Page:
Home | Perspectives |Shale Energy Law Blog | EPA Releases Key Methane Reduction Measures and Final Source Aggregation Rule
Print Friendly, PDF & Email
EPA Releases Key Methane Reduction Measures and Final Source Aggregation Rule

Today the U.S. Environmental Protection Agency (EPA) announced the availability of several highly-anticipated regulatory measures affecting both existing and new emission sources in the oil and natural gas sector.  EPA has released the pre-publication version of its final New Source Performance Standards (NSPS) rulemaking to reduce emissions of methane and volatile organic compounds from new, modified, and reconstructed sources.  The agency received more than 900,000 public comments on the proposed NSPS rulemaking that was released in August 2015.

In March, EPA announced its intent to also regulate methane emissions from existing sources in the oil and natural gas sector.  Today EPA issued a draft Information Collection Request (ICR) directing oil and natural gas companies to submit extensive information to support the development of a federal rule targeting existing sources.  Public comments will be accepted for 60 days following publication of the draft ICR in the Federal Register.  As a related measure, EPA will soon release a voluntary “Request for Information” inviting industry, government, and public interest stakeholders “to provide information on innovative strategies to accurately and cost-effectively locate, measure and mitigate methane emissions.”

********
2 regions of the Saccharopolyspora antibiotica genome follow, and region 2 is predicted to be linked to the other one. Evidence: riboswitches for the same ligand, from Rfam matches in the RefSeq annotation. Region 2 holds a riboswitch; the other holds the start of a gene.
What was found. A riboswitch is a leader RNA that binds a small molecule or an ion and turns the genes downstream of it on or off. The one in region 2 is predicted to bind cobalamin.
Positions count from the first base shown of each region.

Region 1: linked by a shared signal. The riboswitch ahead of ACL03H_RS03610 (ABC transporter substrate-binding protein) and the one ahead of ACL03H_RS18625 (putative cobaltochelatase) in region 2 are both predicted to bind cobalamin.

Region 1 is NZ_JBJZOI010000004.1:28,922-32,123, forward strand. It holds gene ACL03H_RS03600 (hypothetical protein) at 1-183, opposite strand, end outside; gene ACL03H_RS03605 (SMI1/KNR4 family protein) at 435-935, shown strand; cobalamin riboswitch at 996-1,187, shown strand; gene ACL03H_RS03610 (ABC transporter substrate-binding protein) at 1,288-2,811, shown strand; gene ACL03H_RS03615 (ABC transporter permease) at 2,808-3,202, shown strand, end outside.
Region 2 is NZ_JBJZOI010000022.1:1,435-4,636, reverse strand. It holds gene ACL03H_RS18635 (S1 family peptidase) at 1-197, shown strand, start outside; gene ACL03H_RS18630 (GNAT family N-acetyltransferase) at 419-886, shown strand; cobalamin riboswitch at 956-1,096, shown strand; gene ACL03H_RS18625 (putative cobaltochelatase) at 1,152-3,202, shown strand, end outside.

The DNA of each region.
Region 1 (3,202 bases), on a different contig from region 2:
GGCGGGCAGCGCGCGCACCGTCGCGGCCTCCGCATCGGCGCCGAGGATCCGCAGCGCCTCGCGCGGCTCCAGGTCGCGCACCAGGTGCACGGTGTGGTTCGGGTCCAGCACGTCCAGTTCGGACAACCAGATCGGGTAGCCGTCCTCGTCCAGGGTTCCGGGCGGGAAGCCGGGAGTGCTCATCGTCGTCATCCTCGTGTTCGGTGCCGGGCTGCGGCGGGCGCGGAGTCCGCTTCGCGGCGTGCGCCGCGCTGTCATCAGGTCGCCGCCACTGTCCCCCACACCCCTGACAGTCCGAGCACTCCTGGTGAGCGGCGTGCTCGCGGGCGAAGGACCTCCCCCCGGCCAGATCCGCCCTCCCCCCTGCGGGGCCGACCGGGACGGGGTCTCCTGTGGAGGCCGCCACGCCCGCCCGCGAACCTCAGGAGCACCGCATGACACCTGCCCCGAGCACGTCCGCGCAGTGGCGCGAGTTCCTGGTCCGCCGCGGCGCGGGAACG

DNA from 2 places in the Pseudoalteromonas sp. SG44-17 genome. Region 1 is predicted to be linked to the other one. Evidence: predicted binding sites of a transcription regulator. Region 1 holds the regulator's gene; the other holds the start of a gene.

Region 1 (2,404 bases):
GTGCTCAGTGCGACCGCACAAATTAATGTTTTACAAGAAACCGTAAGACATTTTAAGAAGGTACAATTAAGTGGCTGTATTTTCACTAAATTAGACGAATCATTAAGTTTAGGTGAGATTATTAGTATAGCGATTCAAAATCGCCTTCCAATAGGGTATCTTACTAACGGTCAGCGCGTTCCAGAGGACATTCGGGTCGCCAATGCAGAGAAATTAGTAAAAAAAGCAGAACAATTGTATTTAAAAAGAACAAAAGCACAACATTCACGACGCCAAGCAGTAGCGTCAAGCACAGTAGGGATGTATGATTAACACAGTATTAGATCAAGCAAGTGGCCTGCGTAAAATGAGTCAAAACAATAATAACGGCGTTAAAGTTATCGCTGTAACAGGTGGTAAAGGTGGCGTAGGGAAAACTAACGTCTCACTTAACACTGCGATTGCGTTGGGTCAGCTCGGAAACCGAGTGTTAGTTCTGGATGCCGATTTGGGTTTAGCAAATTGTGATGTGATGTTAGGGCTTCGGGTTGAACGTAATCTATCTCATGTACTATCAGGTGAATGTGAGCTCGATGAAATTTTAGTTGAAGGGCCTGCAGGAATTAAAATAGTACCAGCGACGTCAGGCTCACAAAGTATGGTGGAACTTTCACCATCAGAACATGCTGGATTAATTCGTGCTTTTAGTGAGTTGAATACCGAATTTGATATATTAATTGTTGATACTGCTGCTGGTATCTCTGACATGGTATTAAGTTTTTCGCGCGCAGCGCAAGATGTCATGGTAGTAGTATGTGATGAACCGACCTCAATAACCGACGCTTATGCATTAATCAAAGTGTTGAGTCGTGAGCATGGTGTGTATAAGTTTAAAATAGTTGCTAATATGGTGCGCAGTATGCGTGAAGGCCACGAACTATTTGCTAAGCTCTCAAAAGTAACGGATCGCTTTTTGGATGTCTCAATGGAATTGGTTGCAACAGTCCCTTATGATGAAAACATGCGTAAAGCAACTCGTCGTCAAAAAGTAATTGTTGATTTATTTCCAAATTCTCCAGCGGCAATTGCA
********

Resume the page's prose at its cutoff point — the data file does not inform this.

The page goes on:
Additionally, today EPA released the pre-publication version of its final Source Determination Rule aimed at clarifying the term “adjacent” for air permitting purposes.   The final rule is intended to clarify when oil and gas equipment and activities constitute a single source that is subject to “major source” permitting requirements under the Clean Air Act.  In general, according to EPA’s fact sheet, the final rule provides that pollutant-emitting activities are adjacent “if they are located on the same site or on sites that share equipment and are within 1/4 mile of each other.”

Finally, EPA also released the pre-publication version of a final Federal Implementation Plan rule to clarify air permitting requirements for oil and natural gas sources located in Indian Country, specifically.